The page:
Home

Geraldton council passes motion to continue limesand extraction at Cape Burney despite opposition of Mayor

Jamie ThannooGeraldton Guardian
City of Greater Geraldton Mayor Shane Van Styn
Camera IconCity of Greater Geraldton Mayor Shane Van Styn Credit: Jessica Moroney/Geraldton Guardi/RegionalHUB

City of Greater Geraldton Mayor Shane Van Styn was the sole voice of opposition as the council voted to continue limesand extraction at Cape Burney, despite concerns of the impact of erosion.

A motion was proposed to renew the approval licence for limesand extraction at a lot in Cape Burney for five years.

Cr Van Styn foreshadowed a motion to refuse the application, stating that time should be given to review the situation and investigate the impact continued mining would have on Geraldton’s beaches.

“We have volunteer groups large scale sandbagging at Point Moore, due to mounds falling into the sea, beaches are eroding left right and centre, and here we are approving mining of a valuable limesand resource that supplies sand along our coast,” he said.

Get in front of tomorrow's news for FREE

Journalism for the curious Australian across politics, business, culture and opinion.

READ NOW

Mr Van Styn also said the company involved in the project had previously failed to meet compliance by mining outside its area.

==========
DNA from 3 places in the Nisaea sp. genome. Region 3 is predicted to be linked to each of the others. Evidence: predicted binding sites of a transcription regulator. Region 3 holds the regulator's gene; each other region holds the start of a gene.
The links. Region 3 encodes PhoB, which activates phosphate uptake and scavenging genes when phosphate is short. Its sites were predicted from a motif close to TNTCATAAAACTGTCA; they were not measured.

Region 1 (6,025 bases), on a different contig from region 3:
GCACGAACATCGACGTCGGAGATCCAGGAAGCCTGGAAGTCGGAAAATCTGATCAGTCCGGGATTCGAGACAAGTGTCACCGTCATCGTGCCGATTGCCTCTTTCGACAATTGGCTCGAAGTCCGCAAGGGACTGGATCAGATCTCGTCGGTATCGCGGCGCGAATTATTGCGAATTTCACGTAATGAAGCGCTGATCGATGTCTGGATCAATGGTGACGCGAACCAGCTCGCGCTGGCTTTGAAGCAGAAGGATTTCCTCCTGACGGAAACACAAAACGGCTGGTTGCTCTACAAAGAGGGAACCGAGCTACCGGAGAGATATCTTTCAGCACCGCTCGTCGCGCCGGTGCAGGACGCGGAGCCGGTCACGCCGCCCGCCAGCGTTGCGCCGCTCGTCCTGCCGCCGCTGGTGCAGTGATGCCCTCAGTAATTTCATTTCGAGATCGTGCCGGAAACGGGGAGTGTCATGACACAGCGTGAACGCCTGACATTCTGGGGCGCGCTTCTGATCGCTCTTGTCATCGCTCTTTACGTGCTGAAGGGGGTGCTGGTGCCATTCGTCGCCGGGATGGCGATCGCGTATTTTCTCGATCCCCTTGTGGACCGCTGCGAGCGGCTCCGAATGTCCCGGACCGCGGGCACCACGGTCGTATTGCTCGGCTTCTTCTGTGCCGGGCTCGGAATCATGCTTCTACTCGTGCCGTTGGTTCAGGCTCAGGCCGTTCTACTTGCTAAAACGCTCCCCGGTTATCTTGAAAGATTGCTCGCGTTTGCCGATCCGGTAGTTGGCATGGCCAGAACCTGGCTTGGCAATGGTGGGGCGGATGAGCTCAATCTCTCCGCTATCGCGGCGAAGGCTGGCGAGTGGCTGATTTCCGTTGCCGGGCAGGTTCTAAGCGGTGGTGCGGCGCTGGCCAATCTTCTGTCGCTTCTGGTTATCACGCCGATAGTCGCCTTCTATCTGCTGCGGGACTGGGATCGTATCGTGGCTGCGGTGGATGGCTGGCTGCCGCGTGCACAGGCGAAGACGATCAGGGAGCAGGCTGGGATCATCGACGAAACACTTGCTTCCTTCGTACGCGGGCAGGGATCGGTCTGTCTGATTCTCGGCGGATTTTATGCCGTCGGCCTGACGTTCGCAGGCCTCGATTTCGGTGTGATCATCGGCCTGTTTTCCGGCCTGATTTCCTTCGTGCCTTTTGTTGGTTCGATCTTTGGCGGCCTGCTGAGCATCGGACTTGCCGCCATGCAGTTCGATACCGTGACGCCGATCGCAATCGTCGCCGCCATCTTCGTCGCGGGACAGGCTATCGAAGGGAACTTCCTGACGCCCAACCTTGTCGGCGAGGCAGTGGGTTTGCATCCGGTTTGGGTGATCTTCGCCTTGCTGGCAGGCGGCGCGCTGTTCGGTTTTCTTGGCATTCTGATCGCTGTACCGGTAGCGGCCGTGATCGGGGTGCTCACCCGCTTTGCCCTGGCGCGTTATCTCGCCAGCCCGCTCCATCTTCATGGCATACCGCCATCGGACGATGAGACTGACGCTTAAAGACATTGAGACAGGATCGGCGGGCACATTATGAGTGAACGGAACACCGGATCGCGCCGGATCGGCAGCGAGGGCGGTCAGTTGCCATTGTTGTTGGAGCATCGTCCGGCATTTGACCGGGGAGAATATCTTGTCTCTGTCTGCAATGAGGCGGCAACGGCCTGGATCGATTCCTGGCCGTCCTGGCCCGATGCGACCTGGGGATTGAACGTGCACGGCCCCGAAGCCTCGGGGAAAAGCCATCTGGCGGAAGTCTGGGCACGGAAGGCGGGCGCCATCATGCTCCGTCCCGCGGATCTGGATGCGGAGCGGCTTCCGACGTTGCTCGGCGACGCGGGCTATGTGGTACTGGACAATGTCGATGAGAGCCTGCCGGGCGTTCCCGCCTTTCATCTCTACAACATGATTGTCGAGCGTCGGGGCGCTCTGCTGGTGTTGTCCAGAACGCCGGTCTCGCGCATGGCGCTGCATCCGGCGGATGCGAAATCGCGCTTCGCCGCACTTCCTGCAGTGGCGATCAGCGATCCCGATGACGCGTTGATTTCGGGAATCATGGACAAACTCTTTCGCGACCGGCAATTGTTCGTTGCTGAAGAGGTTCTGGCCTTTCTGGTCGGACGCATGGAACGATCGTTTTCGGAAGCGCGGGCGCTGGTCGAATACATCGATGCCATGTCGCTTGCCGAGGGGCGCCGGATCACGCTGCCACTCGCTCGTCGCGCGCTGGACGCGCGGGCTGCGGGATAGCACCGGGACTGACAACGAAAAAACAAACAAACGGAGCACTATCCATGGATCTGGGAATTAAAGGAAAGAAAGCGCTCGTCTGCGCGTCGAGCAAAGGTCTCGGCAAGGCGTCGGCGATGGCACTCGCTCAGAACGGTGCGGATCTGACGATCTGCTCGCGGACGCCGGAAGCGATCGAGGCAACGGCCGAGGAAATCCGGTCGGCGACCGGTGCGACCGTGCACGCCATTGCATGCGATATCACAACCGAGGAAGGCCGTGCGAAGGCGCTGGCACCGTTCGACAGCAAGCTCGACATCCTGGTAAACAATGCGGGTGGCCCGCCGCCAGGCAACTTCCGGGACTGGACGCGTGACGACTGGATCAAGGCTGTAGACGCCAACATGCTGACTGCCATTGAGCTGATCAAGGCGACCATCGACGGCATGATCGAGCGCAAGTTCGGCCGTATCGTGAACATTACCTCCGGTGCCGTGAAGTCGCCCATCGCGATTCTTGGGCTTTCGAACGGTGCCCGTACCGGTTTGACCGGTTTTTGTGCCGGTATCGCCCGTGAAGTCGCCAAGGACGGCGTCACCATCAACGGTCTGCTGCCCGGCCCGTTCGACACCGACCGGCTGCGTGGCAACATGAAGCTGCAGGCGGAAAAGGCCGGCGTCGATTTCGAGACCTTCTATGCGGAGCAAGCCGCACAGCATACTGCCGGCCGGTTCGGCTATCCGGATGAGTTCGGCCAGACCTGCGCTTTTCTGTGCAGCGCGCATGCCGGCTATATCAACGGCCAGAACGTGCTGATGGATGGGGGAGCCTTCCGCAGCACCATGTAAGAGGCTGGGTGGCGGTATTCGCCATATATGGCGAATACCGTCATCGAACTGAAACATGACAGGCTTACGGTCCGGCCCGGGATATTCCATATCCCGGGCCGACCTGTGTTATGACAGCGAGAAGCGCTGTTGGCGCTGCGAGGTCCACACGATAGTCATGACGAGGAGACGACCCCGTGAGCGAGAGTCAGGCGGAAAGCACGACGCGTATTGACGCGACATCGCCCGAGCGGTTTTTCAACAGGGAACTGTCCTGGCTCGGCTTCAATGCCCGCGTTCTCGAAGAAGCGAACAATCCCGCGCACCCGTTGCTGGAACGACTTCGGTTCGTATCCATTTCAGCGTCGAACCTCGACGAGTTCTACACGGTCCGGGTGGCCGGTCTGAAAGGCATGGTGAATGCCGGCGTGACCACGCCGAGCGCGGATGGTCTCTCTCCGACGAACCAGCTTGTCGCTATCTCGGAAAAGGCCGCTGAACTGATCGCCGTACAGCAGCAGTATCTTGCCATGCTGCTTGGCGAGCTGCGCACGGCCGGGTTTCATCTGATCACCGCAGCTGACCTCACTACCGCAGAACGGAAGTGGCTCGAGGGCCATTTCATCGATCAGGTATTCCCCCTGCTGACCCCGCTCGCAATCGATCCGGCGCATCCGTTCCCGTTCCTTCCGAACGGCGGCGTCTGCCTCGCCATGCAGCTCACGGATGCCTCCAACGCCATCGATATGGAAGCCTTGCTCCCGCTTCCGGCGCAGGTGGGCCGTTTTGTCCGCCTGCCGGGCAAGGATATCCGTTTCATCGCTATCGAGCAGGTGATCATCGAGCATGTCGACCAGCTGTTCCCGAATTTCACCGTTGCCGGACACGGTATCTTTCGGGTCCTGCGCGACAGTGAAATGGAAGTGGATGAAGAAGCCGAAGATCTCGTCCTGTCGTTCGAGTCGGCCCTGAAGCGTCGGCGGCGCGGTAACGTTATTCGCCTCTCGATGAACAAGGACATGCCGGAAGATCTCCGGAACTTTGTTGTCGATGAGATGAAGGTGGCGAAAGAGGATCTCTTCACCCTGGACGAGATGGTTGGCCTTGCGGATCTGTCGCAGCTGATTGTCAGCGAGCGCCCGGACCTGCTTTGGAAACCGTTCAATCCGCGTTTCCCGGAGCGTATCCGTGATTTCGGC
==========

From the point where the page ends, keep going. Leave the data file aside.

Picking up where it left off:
Other councillors said the company was now managing the project properly and was working with the City, and the limesand was needed for local farms.

“It provides the sand required out in farms that is obviously important ... and if we didn’t mine it, a lot of houses would be inundated with sand very soon, so it’s providing a solution to a problem ... I think it is an essential requirement that we approve this,” Cr Michael Raymond said.

“It is actually important for our community to have this industry here, particularly for our agricultural industry,” Cr Natasha Colliver said while acknowledging the issue of sand drift and erosion.”

An amendment to the motion, proposed by Cr Michael Librizzi, was made to reduce the period from five to three years, to give more flexibility and to not unnecessarily give more time than State Government regulations require.

The council voted seven to one to approve the motion, with Mr Van Styn the only one to vote against, meaning extraction will continue for the next three years.

Get the latest news from thewest.com.au in your inbox.

Sign up for our emails